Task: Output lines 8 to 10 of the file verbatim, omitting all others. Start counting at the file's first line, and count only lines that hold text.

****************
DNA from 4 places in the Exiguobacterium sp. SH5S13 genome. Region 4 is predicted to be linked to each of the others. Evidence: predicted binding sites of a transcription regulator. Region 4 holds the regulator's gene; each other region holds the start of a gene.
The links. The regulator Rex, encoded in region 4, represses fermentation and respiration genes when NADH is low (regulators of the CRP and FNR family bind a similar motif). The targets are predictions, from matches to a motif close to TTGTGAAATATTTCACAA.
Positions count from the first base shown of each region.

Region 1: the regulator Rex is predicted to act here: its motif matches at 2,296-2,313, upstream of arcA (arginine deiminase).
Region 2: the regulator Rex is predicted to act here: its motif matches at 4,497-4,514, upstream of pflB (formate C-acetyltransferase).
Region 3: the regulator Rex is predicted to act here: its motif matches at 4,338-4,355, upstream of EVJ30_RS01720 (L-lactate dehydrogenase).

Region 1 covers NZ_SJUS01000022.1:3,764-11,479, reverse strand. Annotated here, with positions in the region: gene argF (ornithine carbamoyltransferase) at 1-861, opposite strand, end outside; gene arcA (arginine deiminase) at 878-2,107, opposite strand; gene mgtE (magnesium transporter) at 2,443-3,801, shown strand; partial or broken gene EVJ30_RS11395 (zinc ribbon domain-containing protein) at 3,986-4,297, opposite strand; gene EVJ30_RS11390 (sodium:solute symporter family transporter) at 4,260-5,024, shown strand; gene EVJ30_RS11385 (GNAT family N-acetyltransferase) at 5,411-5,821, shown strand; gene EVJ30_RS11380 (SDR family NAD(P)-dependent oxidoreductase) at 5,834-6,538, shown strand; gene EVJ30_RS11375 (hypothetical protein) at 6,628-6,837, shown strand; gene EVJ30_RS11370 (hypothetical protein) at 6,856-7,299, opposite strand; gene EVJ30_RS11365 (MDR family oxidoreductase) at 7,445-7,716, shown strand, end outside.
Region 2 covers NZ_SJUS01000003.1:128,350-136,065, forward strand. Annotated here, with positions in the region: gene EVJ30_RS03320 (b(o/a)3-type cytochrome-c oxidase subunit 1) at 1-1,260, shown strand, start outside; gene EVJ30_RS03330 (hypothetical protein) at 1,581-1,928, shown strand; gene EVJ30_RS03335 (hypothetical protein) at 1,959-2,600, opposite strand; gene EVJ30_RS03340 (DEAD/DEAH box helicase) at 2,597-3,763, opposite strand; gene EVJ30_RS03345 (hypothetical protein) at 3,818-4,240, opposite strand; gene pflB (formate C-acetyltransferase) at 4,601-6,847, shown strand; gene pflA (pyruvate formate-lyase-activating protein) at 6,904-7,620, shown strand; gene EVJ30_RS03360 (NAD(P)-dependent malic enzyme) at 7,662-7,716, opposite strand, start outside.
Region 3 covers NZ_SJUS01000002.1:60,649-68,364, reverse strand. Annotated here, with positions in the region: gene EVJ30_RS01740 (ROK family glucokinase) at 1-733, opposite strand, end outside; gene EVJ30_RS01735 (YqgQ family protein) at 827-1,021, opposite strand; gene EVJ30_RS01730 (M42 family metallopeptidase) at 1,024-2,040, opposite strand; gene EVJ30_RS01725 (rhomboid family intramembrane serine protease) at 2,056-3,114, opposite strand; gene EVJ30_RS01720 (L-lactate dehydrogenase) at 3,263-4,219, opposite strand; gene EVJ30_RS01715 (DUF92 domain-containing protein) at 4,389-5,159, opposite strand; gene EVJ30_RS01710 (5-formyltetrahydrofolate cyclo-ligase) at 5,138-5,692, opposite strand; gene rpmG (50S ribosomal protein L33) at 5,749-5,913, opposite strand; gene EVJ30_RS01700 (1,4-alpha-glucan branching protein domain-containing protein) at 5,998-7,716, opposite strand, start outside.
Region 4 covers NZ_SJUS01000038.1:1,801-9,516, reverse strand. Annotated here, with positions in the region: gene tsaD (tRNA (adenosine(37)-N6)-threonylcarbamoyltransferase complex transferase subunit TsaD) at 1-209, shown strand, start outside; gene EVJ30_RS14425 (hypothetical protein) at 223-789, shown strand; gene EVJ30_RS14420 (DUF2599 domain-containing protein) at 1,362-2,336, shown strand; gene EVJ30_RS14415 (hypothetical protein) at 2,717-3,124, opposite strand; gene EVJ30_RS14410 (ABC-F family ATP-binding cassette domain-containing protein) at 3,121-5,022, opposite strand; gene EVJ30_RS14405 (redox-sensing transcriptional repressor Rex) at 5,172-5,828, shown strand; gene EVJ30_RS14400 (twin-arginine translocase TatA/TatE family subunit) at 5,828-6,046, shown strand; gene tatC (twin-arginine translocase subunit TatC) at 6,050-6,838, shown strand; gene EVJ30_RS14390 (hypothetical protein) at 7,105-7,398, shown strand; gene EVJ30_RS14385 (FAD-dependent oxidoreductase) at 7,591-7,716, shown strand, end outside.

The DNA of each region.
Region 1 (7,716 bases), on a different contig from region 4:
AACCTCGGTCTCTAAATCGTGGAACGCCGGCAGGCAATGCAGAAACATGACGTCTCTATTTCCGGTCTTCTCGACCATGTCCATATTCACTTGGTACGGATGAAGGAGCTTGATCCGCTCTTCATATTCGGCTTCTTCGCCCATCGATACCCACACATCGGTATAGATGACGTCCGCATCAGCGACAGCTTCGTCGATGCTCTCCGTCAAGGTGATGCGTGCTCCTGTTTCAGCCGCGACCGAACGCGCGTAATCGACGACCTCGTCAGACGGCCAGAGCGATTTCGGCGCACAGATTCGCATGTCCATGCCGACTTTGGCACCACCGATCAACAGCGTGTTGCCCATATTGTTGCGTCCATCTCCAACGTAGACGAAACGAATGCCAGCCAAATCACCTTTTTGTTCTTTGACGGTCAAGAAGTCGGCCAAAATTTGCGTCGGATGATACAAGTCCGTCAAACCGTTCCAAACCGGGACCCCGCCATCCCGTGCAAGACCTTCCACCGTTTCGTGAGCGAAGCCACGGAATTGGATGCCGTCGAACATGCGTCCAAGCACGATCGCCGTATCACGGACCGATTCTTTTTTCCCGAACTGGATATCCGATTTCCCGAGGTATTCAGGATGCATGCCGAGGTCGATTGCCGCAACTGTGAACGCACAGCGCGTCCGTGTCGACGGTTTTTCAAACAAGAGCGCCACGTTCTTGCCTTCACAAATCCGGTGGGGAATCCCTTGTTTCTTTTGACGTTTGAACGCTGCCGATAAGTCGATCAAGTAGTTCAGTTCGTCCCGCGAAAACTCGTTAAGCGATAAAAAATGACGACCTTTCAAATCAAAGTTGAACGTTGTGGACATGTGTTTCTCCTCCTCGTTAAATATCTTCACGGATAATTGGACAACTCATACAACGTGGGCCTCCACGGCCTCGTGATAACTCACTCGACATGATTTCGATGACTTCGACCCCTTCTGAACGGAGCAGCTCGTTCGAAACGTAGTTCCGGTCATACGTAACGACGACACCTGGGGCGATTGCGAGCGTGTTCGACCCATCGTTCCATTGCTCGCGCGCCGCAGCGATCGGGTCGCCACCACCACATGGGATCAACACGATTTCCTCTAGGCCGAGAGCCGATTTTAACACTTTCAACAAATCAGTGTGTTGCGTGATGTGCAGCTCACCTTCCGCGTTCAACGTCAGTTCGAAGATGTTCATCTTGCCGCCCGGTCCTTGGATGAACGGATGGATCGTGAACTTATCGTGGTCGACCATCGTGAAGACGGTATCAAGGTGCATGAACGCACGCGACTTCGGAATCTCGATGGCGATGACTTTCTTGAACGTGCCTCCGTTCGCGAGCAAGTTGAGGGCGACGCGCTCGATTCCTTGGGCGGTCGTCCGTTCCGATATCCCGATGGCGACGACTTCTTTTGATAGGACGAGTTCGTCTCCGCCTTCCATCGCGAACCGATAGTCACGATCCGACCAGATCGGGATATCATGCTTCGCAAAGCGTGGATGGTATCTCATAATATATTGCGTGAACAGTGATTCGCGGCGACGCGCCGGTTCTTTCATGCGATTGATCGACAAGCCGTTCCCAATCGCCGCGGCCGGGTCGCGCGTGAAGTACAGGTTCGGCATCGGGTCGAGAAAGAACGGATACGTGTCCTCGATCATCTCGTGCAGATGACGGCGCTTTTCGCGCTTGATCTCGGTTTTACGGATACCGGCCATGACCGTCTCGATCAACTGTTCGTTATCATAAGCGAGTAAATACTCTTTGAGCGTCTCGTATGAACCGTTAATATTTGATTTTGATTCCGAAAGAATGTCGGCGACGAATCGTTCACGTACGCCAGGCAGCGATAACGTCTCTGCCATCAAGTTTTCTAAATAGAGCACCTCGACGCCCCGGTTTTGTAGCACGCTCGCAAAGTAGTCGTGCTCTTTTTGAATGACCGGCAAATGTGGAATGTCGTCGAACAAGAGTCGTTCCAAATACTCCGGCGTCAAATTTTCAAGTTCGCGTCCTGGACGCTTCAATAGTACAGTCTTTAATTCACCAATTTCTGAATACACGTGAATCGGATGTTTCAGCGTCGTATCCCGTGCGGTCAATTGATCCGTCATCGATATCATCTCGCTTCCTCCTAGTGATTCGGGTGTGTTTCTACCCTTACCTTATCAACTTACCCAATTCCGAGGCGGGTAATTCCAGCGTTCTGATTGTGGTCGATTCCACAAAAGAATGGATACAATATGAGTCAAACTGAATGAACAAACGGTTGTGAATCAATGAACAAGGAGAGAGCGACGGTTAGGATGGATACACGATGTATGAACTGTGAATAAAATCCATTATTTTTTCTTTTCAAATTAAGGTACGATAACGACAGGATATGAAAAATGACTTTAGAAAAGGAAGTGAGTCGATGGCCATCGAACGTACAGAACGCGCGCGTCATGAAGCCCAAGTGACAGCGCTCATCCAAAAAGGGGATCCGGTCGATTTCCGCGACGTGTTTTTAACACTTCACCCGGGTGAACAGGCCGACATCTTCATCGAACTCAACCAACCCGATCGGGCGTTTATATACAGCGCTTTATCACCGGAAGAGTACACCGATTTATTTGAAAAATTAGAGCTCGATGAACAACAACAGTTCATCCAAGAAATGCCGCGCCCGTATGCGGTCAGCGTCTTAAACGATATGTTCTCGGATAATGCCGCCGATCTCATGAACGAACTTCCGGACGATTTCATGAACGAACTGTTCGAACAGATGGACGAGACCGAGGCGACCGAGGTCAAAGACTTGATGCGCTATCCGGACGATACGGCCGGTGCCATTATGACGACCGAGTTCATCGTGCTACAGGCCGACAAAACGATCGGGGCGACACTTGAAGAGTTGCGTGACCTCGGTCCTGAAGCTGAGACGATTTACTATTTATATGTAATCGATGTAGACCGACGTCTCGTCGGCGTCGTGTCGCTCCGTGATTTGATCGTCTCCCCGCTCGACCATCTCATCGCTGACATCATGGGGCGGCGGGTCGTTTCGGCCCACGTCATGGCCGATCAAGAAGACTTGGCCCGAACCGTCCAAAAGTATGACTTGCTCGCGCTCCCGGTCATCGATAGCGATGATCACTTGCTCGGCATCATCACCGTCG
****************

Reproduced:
Region 2 covers NZ_SJUS01000003.1:128,350-136,065, forward strand. Annotated here, with positions in the region: gene EVJ30_RS03320 (b(o/a)3-type cytochrome-c oxidase subunit 1) at 1-1,260, shown strand, start outside; gene EVJ30_RS03330 (hypothetical protein) at 1,581-1,928, shown strand; gene EVJ30_RS03335 (hypothetical protein) at 1,959-2,600, opposite strand; gene EVJ30_RS03340 (DEAD/DEAH box helicase) at 2,597-3,763, opposite strand; gene EVJ30_RS03345 (hypothetical protein) at 3,818-4,240, opposite strand; gene pflB (formate C-acetyltransferase) at 4,601-6,847, shown strand; gene pflA (pyruvate formate-lyase-activating protein) at 6,904-7,620, shown strand; gene EVJ30_RS03360 (NAD(P)-dependent malic enzyme) at 7,662-7,716, opposite strand, start outside.
Region 3 covers NZ_SJUS01000002.1:60,649-68,364, reverse strand. Annotated here, with positions in the region: gene EVJ30_RS01740 (ROK family glucokinase) at 1-733, opposite strand, end outside; gene EVJ30_RS01735 (YqgQ family protein) at 827-1,021, opposite strand; gene EVJ30_RS01730 (M42 family metallopeptidase) at 1,024-2,040, opposite strand; gene EVJ30_RS01725 (rhomboid family intramembrane serine protease) at 2,056-3,114, opposite strand; gene EVJ30_RS01720 (L-lactate dehydrogenase) at 3,263-4,219, opposite strand; gene EVJ30_RS01715 (DUF92 domain-containing protein) at 4,389-5,159, opposite strand; gene EVJ30_RS01710 (5-formyltetrahydrofolate cyclo-ligase) at 5,138-5,692, opposite strand; gene rpmG (50S ribosomal protein L33) at 5,749-5,913, opposite strand; gene EVJ30_RS01700 (1,4-alpha-glucan branching protein domain-containing protein) at 5,998-7,716, opposite strand, start outside.
Region 4 covers NZ_SJUS01000038.1:1,801-9,516, reverse strand. Annotated here, with positions in the region: gene tsaD (tRNA (adenosine(37)-N6)-threonylcarbamoyltransferase complex transferase subunit TsaD) at 1-209, shown strand, start outside; gene EVJ30_RS14425 (hypothetical protein) at 223-789, shown strand; gene EVJ30_RS14420 (DUF2599 domain-containing protein) at 1,362-2,336, shown strand; gene EVJ30_RS14415 (hypothetical protein) at 2,717-3,124, opposite strand; gene EVJ30_RS14410 (ABC-F family ATP-binding cassette domain-containing protein) at 3,121-5,022, opposite strand; gene EVJ30_RS14405 (redox-sensing transcriptional repressor Rex) at 5,172-5,828, shown strand; gene EVJ30_RS14400 (twin-arginine translocase TatA/TatE family subunit) at 5,828-6,046, shown strand; gene tatC (twin-arginine translocase subunit TatC) at 6,050-6,838, shown strand; gene EVJ30_RS14390 (hypothetical protein) at 7,105-7,398, shown strand; gene EVJ30_RS14385 (FAD-dependent oxidoreductase) at 7,591-7,716, shown strand, end outside.